Restrictions on king salmon fishing are being implemented again this year. (Jillian Rogers)

Restrictions on Chilkat River king salmon fishing are being implemented again this year. (Jillian Rogers)

A low preseason forecast for Chilkat River king salmon has prompted the state to tread lightly when it comes to management in the region. The Alaska Department of Fish and Game announced this week that commercial, sport and subsistence fisheries will be “managed conservatively” in the Upper Lynn Canal, Chilkat Inlet and the Chilkat River.

Waterways around Haines will be closed in part, or restricted for king fishing this season, according to ADF&G. The low numbers also prompted the Haines Sportsman’s Association to cancel the annual King Salmon Derby for the second year in a row.

Rich Chapell is the area sport-fish biologist for Fish and Game. He says the restrictions for sport fishing are the same as last year.

“Chilkat Inlet will be closed to sport fishing from April 15 through July 15, just like last year,” he says. “And for the remainder of area 15A, which is Lynn Canal north of Point Sherman, the bag limit will be on king salmon per day for the rest of the year starting April 15.”

Chapell says the king run has struggled to meet escapement goals since 2012.

“But we did meet the escapement goal last year, in 2015, and that was thanks to the restrictions we put on the sport fishery, and the commercial fishery and the subsistence fishery.”

Chapell says sport fishermen have been very supportive of the conservation methods.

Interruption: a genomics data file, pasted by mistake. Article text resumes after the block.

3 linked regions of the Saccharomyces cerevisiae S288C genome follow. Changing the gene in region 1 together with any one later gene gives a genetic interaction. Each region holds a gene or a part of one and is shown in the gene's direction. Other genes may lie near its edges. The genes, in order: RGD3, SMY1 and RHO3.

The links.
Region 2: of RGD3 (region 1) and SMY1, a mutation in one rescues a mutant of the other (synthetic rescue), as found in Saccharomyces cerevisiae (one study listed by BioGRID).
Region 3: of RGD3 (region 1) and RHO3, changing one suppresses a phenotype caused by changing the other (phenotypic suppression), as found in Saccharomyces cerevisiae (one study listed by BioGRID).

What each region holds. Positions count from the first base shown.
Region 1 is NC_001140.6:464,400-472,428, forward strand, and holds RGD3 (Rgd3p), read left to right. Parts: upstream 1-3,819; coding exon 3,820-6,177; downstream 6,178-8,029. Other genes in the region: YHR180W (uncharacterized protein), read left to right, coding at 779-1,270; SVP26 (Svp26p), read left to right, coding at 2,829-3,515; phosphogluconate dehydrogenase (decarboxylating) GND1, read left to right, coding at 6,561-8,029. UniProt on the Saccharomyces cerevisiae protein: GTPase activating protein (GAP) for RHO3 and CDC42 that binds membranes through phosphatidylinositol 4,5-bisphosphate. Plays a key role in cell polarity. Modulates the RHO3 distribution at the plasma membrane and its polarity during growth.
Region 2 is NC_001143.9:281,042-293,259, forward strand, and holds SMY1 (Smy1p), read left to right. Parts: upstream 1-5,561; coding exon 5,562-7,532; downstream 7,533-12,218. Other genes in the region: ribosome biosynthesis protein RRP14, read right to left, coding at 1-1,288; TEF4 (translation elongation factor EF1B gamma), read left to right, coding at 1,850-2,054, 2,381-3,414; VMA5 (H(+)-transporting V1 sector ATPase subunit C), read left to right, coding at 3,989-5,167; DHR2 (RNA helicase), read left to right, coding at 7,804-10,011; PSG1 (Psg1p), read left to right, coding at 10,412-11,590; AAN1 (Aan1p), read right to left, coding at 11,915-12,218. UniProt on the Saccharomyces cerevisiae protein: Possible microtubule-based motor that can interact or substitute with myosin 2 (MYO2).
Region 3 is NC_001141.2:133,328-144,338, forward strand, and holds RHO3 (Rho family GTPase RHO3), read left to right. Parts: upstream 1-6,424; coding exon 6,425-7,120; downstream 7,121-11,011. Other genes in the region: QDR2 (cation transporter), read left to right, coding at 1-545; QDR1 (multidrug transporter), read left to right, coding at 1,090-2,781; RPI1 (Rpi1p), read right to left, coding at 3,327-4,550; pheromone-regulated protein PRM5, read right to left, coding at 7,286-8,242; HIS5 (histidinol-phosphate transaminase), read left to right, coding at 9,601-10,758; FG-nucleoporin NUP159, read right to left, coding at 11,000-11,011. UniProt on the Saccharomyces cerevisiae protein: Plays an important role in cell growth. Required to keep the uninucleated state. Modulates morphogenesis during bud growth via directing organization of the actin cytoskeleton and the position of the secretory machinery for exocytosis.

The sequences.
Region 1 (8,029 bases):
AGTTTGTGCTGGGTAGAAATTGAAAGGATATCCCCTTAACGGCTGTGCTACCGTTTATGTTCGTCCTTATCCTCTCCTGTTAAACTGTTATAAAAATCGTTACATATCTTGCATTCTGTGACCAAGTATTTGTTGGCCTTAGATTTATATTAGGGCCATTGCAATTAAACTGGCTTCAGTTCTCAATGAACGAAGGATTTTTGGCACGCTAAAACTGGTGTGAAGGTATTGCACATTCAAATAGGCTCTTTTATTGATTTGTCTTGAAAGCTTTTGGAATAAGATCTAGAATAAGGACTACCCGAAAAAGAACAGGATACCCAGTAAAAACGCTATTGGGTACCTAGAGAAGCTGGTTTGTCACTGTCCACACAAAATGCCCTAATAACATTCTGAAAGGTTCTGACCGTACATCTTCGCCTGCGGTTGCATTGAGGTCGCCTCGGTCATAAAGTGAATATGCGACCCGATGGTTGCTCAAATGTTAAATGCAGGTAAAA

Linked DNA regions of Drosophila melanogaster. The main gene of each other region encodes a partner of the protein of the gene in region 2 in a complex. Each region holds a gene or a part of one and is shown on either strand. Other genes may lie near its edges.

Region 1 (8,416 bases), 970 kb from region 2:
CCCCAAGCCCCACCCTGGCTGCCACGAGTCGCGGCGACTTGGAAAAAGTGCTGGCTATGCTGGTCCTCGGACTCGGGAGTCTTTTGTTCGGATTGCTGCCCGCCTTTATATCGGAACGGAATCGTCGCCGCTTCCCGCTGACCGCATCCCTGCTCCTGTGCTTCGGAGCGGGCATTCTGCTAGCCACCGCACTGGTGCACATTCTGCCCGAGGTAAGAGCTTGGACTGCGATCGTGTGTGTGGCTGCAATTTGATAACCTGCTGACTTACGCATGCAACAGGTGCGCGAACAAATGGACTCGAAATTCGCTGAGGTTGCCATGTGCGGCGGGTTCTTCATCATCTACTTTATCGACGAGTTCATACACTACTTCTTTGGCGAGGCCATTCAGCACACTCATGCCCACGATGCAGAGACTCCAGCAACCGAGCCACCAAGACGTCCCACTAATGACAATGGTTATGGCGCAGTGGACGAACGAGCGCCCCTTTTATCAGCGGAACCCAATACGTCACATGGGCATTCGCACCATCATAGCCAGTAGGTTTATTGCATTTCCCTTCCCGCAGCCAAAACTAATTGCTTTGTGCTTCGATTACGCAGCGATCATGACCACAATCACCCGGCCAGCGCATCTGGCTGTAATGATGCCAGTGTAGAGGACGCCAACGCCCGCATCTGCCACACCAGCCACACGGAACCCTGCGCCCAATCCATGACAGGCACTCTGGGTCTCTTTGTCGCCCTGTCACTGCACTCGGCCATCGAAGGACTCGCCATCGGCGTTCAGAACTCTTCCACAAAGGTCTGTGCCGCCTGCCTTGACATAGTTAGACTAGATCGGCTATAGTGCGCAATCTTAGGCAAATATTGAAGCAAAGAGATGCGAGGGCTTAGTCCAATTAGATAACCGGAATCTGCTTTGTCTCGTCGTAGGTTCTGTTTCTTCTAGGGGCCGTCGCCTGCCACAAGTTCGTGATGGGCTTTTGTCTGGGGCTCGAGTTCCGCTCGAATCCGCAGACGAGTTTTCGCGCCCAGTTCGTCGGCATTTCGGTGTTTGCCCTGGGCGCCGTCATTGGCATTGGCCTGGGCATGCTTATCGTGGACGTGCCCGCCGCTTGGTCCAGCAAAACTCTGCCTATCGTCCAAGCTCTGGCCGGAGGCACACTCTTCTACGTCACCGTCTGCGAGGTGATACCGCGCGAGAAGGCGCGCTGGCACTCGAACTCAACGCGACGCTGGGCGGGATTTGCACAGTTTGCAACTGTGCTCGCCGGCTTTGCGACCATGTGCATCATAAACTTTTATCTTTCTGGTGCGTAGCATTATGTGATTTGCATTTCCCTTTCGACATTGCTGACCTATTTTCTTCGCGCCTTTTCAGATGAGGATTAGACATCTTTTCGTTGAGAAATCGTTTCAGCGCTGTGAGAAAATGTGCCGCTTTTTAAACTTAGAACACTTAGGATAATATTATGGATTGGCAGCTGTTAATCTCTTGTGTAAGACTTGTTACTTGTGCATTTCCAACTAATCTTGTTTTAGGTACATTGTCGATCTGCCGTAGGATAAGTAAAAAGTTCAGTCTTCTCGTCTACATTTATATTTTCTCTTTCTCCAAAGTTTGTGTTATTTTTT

On the commercial side, Chilkat Inlet north of Seduction Point will be closed to king fishing through the second week of the season, which starts in mid-June. Also, commercial fishing openers in the western portion of the Upper Lynn Canal south of Seduction Point will likely be shorter and sparser.

Mark Sogge is the area biologist for commercial and subsistence fisheries. He says the restrictions this year for subsistence fishing are a little different than last.

“We’re feeling that we can allow a little more subsistence use,” Sogge says. “Right now the line is from Glacier Point north, but we’re restricting that to say ‘you can’t fish from Glacier Point north until July 2.’ But after July 2, we’re going to open up a small area, with all the other regulations that are tied to commercial fishing openings, from the north end of Kochu (Island) to Glacier Point.”

By waiting until after July 2, Sogge says the hope is that most of the big kings will have moved past that area on their way to the spawning grounds.

Sogge adds that the subsistence fishery in Lutak and Chilkoot Inlets, north of Battery Point, will open as normal on June 18.

The subsistence gillnet fishery in the Chilkat River, excluding the portion of the river from 19 Mile continuing upstream to Wells Bridge will be closed June 15 to July 31.

According to a release from the department, the plan for all three fisheries aims to achieve an in-river run of 1,850 to 3,600 large king salmon. The projection is around 1,700.

“We start running the fish wheels and the driftnet program on the Chilkat River at 7 Mile and 8 Mile somewhere in the beginning of June,” says Sogge. “And once we get going, then we’ll be able to assess better between what the run strength is for king salmon. Like the rest of fisheries management, this is all in flux.”

Besides the ongoing slump in king numbers, another factor that might affect fishing restrictions is the state budget. Sogge says cuts to the department’s budget mean less money for programs, which in turn means less information is gathered. And with less information collected about fish numbers, the department has to err on the side of caution when it comes to management.

“I mean, I will end up being more conservative if I don’t have the information. That’s just the basic truth.”

Chapell says he’s optimistic that the king numbers are on an upswing. He says at least for now, they’re not getting worse.